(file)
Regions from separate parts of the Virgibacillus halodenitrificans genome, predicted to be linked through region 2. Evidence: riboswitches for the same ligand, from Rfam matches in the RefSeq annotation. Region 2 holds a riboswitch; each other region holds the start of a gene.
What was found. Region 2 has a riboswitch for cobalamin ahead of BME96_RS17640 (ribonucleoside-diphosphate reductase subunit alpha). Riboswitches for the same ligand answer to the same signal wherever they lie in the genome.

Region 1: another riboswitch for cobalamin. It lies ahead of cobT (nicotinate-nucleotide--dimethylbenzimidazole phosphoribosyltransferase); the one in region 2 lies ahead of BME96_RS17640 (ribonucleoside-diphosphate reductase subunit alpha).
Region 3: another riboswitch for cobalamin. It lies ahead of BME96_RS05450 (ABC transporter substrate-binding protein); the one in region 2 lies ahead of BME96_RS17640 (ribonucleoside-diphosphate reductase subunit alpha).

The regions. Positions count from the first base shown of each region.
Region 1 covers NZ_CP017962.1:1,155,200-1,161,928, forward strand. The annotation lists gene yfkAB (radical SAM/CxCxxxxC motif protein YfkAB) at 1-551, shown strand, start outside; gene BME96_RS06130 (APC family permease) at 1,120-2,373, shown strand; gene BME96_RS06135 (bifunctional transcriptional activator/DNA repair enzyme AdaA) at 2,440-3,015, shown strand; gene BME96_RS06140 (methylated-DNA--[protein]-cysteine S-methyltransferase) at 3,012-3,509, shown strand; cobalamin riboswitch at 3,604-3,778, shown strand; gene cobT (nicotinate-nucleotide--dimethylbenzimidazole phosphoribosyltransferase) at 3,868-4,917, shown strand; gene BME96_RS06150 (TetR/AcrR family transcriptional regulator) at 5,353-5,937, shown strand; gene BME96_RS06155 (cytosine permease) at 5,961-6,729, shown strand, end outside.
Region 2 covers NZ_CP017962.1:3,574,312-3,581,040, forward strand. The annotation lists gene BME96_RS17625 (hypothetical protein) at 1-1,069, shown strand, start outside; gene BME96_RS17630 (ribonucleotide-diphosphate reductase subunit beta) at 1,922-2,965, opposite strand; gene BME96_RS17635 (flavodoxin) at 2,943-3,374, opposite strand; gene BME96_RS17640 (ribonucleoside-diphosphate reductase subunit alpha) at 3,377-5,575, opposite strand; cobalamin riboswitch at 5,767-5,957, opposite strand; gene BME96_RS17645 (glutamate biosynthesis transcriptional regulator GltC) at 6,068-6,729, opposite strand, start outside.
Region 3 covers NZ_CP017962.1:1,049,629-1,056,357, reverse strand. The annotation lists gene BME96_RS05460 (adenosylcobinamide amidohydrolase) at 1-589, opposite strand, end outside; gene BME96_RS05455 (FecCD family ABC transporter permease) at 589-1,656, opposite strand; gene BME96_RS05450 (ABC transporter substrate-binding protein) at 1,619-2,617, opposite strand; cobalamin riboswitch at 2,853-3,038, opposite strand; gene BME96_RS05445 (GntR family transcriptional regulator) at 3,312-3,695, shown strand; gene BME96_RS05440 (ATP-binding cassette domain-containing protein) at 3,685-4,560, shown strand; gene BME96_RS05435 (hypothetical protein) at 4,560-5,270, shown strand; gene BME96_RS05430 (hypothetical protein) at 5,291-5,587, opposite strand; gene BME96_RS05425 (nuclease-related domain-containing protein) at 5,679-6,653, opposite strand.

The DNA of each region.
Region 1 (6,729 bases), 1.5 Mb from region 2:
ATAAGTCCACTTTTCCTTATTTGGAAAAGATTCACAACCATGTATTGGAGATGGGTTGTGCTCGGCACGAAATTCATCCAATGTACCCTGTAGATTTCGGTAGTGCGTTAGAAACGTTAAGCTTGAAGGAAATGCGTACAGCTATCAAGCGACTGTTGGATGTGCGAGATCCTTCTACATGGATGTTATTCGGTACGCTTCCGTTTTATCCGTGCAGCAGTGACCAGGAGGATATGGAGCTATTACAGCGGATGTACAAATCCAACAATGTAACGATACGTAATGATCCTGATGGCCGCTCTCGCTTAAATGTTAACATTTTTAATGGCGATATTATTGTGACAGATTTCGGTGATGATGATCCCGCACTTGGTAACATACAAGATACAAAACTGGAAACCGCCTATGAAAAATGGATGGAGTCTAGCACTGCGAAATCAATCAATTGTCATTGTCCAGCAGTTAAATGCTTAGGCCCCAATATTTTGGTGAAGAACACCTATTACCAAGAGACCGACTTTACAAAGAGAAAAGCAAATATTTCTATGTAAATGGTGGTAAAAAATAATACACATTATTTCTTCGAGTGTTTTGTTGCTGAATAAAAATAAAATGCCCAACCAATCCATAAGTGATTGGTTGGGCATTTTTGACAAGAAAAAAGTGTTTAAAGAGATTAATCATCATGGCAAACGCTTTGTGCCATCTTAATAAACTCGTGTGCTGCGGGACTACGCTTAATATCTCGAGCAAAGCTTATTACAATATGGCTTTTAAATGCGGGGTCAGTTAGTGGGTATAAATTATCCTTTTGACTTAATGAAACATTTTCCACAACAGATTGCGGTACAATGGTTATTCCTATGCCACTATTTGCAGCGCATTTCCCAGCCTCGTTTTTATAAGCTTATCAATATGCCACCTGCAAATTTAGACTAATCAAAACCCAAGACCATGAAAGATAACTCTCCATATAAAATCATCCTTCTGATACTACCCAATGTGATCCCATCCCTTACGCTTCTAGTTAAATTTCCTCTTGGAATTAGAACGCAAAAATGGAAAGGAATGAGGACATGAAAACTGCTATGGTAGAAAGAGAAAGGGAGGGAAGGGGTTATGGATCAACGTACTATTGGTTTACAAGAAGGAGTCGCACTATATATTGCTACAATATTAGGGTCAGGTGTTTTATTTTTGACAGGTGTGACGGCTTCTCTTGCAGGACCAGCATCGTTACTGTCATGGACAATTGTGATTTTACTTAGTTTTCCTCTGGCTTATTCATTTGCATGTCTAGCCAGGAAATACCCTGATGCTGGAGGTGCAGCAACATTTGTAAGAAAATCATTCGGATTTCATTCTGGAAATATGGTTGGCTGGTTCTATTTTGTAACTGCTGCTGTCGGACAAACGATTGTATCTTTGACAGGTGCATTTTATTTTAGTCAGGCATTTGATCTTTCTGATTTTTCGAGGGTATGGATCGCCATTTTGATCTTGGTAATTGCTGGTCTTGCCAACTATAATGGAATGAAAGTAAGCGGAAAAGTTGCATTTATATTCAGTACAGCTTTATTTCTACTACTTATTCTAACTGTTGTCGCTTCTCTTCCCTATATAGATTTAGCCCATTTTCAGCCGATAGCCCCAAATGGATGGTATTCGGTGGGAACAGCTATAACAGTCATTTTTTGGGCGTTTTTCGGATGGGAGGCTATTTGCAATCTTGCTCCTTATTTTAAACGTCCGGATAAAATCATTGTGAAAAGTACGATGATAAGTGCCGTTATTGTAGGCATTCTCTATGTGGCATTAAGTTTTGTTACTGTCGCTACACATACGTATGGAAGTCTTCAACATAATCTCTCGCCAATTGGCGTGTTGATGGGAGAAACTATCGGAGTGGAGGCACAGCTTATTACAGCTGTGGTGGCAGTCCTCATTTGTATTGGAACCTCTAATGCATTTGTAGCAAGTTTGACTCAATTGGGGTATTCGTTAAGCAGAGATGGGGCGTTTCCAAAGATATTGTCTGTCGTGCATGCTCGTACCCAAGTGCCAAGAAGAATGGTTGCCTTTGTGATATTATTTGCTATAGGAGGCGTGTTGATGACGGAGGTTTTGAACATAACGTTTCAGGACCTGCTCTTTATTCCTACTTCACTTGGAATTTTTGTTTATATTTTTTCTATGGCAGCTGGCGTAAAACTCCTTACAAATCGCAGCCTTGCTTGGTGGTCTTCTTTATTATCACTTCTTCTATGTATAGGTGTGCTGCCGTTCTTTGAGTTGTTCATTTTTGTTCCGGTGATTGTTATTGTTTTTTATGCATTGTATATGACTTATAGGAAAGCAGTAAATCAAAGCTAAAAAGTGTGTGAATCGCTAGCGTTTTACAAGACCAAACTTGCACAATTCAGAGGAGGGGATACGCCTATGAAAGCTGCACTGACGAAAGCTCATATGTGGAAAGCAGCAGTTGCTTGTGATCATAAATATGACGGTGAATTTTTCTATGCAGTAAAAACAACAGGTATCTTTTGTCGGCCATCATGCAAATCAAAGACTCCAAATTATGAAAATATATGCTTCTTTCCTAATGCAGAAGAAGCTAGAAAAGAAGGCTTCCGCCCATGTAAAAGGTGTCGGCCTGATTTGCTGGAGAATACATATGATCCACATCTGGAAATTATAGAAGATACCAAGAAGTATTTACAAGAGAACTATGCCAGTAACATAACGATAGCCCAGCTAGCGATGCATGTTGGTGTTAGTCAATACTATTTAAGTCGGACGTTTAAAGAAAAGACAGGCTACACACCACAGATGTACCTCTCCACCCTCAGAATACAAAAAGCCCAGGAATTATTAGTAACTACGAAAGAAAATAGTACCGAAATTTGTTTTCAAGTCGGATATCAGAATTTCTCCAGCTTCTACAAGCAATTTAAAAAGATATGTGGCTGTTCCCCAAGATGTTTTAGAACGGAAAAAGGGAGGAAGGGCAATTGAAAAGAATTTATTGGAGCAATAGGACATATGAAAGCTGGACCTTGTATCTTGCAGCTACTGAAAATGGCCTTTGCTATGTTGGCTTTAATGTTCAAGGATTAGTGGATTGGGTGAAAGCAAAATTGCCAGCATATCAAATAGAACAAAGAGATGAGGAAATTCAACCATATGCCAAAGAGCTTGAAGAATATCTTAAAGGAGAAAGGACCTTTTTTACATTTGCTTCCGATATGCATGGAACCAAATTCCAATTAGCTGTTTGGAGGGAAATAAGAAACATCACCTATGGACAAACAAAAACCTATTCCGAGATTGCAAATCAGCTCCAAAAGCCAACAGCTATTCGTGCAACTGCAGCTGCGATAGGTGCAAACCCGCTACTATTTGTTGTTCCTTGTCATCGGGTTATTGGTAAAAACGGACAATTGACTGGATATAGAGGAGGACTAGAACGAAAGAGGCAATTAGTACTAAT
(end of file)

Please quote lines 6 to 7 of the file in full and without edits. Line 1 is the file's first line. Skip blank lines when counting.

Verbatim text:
Region 1 covers NZ_CP017962.1:1,155,200-1,161,928, forward strand. The annotation lists gene yfkAB (radical SAM/CxCxxxxC motif protein YfkAB) at 1-551, shown strand, start outside; gene BME96_RS06130 (APC family permease) at 1,120-2,373, shown strand; gene BME96_RS06135 (bifunctional transcriptional activator/DNA repair enzyme AdaA) at 2,440-3,015, shown strand; gene BME96_RS06140 (methylated-DNA--[protein]-cysteine S-methyltransferase) at 3,012-3,509, shown strand; cobalamin riboswitch at 3,604-3,778, shown strand; gene cobT (nicotinate-nucleotide--dimethylbenzimidazole phosphoribosyltransferase) at 3,868-4,917, shown strand; gene BME96_RS06150 (TetR/AcrR family transcriptional regulator) at 5,353-5,937, shown strand; gene BME96_RS06155 (cytosine permease) at 5,961-6,729, shown strand, end outside.
Region 2 covers NZ_CP017962.1:3,574,312-3,581,040, forward strand. The annotation lists gene BME96_RS17625 (hypothetical protein) at 1-1,069, shown strand, start outside; gene BME96_RS17630 (ribonucleotide-diphosphate reductase subunit beta) at 1,922-2,965, opposite strand; gene BME96_RS17635 (flavodoxin) at 2,943-3,374, opposite strand; gene BME96_RS17640 (ribonucleoside-diphosphate reductase subunit alpha) at 3,377-5,575, opposite strand; cobalamin riboswitch at 5,767-5,957, opposite strand; gene BME96_RS17645 (glutamate biosynthesis transcriptional regulator GltC) at 6,068-6,729, opposite strand, start outside.